PITTSBURGH -- The first U.S. version of the 40-foot-tall rubber duckie that's made a splash in harbors from Hong Kong to Sao Paulo since 2007 will appear in Pittsburgh on Friday.

Each city builds its own duck from the plans of Dutch artist Florentijn Hofman, and the whole project includes massive pontoons, crews to inflate and deflate the duck, and in this case, alerting organizations such as the Coast Guard and the U.S. Army Corps of Engineers.

Hofman has said the duck has "healing properties" because it knows no frontiers, doesn't discriminate and doesn't have a political connotation.

Mariners were alerted to the duck's impending presence, Coast Guard Lt. JG Devin Adams said, because the shipping channel of the Ohio River is one of the nation's busiest commercial waterways, including huge barges carrying coal and other materials.

"Our job at that point is to alert the maritime community ... that there's going to be a duck there," Adams said, stifling a chuckle.

The duck's arrival Friday will kick off the monthlong Pittsburgh International Festival of Firsts, which features theater, dance, music and visual arts from around the world. The duck will be moored downtown until late October.

The project began when Paul Organisak of the Pittsburgh Cultural Trust saw pictures of other duck events and sought Hofman's approval for the first U.S. duckie. But even after agreement was reached, Organisak was in for some surprises about its creation.

"I just thought you blow up the duck and put it in the water," he said, but in fact there's been a secret months-long construction process, including 14,000-pound pontoons.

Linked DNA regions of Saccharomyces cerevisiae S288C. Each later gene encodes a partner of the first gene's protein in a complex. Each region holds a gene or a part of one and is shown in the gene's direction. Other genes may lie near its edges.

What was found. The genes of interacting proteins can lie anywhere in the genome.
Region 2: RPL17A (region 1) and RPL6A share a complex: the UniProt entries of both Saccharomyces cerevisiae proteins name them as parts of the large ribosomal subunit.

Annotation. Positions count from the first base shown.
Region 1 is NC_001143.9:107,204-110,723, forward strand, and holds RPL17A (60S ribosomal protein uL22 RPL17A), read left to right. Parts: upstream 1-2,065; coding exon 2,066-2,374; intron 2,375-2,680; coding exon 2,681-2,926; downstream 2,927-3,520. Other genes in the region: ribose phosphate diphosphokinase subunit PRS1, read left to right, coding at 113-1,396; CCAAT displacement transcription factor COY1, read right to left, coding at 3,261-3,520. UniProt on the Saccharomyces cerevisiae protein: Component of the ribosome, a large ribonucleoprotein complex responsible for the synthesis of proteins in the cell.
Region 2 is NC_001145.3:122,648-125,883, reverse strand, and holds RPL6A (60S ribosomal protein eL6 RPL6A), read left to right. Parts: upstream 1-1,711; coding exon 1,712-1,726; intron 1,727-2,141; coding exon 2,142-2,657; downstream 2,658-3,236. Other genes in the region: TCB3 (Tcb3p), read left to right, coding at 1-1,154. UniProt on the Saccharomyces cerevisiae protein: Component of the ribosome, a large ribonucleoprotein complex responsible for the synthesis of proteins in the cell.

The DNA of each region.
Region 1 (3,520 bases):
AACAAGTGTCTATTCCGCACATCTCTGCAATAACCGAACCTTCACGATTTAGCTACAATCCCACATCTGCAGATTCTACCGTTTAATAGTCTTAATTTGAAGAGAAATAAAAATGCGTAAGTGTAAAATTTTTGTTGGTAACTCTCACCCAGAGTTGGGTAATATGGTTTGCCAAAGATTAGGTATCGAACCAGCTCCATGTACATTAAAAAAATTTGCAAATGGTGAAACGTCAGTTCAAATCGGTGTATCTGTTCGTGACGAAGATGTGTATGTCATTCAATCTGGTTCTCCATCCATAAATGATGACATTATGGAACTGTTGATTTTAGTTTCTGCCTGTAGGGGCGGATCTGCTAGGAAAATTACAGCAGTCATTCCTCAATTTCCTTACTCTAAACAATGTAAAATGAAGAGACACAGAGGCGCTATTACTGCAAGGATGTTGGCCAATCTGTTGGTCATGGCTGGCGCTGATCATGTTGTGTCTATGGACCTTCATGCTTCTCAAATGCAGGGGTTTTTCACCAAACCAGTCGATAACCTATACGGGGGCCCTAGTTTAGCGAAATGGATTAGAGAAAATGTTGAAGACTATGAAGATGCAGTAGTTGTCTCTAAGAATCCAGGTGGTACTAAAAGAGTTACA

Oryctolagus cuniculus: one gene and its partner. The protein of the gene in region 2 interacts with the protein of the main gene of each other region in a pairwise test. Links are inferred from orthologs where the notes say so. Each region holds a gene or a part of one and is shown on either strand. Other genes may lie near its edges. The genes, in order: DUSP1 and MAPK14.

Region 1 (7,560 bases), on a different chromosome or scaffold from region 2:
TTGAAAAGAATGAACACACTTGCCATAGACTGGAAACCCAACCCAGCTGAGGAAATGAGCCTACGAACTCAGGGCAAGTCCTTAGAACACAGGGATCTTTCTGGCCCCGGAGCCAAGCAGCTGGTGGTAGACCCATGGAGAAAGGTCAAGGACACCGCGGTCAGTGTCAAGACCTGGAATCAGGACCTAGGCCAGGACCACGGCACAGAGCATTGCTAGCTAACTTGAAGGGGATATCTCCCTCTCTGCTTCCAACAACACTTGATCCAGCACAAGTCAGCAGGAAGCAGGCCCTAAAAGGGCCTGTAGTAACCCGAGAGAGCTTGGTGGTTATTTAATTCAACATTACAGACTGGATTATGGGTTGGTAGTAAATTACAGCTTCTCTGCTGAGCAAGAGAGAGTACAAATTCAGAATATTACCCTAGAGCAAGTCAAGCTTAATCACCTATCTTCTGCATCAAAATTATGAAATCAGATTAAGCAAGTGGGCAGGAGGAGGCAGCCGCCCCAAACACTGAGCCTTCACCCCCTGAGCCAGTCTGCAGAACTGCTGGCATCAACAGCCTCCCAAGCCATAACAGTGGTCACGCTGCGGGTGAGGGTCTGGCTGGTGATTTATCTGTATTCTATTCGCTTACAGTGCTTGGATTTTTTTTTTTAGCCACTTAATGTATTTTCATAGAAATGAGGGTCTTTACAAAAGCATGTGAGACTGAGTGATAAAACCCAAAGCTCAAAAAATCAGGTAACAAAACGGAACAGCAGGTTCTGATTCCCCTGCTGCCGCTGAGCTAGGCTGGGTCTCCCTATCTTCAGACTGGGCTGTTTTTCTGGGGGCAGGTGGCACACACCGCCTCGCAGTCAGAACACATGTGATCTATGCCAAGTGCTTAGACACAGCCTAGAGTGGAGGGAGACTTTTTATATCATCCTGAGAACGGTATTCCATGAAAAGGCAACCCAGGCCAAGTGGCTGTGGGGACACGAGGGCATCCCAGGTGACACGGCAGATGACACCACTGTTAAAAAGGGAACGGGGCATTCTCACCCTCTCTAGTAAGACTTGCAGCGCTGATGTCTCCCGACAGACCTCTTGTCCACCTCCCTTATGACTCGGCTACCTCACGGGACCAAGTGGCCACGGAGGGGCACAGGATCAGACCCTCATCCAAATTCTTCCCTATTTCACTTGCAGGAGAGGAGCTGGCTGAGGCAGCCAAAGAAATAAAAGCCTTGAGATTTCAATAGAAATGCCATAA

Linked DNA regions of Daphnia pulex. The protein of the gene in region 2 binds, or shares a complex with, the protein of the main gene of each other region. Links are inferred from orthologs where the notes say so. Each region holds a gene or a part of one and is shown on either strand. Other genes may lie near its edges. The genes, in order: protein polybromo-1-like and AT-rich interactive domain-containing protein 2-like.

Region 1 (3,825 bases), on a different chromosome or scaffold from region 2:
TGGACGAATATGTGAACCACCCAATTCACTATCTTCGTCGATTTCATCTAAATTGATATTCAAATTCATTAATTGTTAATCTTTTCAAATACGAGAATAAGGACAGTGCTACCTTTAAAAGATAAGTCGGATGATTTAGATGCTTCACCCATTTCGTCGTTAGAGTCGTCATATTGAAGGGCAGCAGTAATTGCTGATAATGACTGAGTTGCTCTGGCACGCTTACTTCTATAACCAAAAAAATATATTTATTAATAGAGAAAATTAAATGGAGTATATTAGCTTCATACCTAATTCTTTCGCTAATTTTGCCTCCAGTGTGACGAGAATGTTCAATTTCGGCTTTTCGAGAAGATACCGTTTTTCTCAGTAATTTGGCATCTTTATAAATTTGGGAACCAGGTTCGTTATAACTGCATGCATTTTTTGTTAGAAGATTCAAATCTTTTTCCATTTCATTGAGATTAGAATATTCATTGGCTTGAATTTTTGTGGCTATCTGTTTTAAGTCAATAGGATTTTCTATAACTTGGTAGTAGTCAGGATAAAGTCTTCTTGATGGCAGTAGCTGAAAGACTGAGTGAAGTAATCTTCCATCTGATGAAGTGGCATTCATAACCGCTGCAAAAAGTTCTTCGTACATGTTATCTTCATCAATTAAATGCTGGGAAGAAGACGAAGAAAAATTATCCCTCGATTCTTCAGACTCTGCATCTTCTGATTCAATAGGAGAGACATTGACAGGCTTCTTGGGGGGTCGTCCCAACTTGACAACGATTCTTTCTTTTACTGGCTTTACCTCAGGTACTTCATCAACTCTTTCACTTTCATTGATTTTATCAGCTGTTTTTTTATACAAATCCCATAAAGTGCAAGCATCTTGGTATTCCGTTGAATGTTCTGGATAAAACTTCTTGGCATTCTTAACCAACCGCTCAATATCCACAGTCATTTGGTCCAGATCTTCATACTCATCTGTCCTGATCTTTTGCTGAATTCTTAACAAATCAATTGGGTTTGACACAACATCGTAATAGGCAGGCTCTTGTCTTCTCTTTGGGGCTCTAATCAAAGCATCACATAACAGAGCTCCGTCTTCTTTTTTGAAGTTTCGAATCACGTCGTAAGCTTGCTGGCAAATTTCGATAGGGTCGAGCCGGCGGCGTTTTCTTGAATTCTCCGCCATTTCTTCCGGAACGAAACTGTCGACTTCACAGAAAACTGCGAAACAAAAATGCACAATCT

As word of the duck's arrival spread, boaters asked if they could be in a procession as it travels to its downtown mooring, Organisak said.

The answer was no.

"We really want a buffer around the duck," Organisak said, and the artist doesn't allow corporate sponsors.

Such issues led to one spat.

Joe Wos, the founder of the downtown cartoon museum ToonSeum, celebrated the duck's pending arrival by creating a T-shirt with a duck image and the words "Quack N'At," a play on the popular Pittsburgh slang for "and that."

Wos received a cease-and-desist order from the Cultural Trust.

"It definitely surprised me quite a bit. It was shocking," Wos said. "Rubber ducks have been around for almost 100 years."

Wos says he refused to "quack down" and has kept selling the shirts, which also relate to a pop-up rubber duck exhibit at the ToonSeum.

The Cultural Trust is also selling official duck T-shirts, as well as magnets, buttons and baseball hats.

Wos said he has no hard feelings. "It's a big yellow rubber duck. You've got to have a sense of humor about a thing like this, or you're missing the point."

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Follow Kevin Begos at https://twitter.com/kbegos

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  • FILE - In this file photo from May 2, 2013, a giant yellow duck created by Dutch artist Florentijn Hofman is towed along Hong Kong's Victoria Habour. A similar duck designed by the same artist is scheduled to appear in Pittsburgh, Friday, Sept. 27 and has everyone from the U.S. Coast Guard to area merchants quacking in anticipation. Pittsburgh's duck is the first “Made-in-the-USA” version of the Dutch artists creation that made a splash in harbors from Hong Kong to Sao Paulo since 2007. (AP Photo/Vincent Yu, FILE)